The first thought that comes to a diabetic’s mind is how the condition is going to stay with them for life. With lifestyle modifications, diabetics can lead a near normal life.
Diabetes is a syndrome of disordered metabolism, usually due to a combination of hereditary and environmental causes, resulting in abnormally high blood sugar levels. Dr SK Wangnoo, senior consultant, Apollo Centre for Obesity, Diabetes and Endocrinology (ACODE), tells us more about keeping the disease at bay.
Causes of diabetes
The two most common forms of diabetes are due to either a diminished production of insulin or diminished response by the body to insulin. Both lead to hyperglycemia, which largely causes diabetes.
Syptoms to look out for
- Excessive urine general feeling of weakness
- Increased fluid intake
- Blurred vision
- Unexplained weight loss
Finding a cure
One has to take lifelong treatment for diabetes. It is treatable but there is no widely available cure. Type 1 diabetes can only be treated with injected insulin, with dietary and lifestyle adjustments. Type 2 is usually managed with a combination of dietary treatment, tablets and insulin supplementation.
If not treated properly, diabetes can affect any part of the human body with disastrous consequences. The eyes, kidneys, nerves, heart, blood vessels and brain are all at risk if diabetes is not controlled properly. Adequate treatment of diabetes, as well as increased emphasis on blood pressure control and lifestyle factors may improve the risk profile.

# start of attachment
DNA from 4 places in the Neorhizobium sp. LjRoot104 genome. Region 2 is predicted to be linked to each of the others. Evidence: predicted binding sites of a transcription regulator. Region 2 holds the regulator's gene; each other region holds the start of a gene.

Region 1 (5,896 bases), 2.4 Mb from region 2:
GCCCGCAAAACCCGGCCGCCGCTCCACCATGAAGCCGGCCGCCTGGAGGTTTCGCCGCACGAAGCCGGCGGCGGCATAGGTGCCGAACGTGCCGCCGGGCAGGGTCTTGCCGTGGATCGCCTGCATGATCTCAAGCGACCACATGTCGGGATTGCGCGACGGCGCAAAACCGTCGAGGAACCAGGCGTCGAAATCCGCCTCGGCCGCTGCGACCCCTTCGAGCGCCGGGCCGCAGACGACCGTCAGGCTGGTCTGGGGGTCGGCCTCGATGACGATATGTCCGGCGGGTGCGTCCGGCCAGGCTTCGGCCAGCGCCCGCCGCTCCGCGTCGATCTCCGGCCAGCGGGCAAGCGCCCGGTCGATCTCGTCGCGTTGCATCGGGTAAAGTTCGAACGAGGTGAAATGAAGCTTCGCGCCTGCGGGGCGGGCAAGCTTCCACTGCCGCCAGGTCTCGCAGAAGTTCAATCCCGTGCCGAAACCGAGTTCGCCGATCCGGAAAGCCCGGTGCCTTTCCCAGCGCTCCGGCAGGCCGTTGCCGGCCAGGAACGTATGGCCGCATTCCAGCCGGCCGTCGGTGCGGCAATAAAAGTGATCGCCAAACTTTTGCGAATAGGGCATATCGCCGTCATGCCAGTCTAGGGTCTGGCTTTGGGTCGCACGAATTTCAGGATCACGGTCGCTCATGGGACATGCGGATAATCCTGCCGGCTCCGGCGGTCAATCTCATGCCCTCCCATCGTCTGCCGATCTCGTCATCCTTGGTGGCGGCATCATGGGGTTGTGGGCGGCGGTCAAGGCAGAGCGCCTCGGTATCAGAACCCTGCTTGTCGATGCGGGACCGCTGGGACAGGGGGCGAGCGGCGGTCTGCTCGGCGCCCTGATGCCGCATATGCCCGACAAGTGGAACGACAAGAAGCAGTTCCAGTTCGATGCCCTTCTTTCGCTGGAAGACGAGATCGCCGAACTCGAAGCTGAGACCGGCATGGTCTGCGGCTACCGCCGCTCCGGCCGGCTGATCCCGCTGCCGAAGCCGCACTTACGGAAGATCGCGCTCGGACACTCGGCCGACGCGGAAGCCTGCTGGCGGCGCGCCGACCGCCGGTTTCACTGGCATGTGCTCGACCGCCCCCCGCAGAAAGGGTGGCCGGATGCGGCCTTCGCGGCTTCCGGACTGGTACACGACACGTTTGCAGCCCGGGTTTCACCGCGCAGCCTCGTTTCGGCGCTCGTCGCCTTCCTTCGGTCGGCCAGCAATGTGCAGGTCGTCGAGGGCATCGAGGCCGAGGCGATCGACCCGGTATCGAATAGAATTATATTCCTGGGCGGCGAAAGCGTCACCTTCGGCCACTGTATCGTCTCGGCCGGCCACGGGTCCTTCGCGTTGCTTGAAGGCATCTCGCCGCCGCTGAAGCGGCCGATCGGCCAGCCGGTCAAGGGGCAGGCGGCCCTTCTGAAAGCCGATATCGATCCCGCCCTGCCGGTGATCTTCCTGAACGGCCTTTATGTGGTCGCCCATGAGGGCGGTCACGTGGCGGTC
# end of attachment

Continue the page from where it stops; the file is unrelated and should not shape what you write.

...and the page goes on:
Prevention of Diabetes
- Healthy lifestyle
- Proper diet
- Maintenance of weight
- Cutting down on alcohol
- Cessation of smoking
- Wearing diabetic socks
- Diabetes is a chronic disease, without a cure, and medical emphasis must necessarily be on managing.
Screening of Diabetes
With increasing prevalence of diabetes especially in Indians, diabetes screening is recommended for many people at various stages of life, and for those with any of several risk factors.
Many healthcare providers recommend universal screening for adults at age 40 or 50, and often periodically thereafter. Earlier screening is typically recommended for those with risk factors such as obesity, family history of diabetes, high-risk ethnicity.
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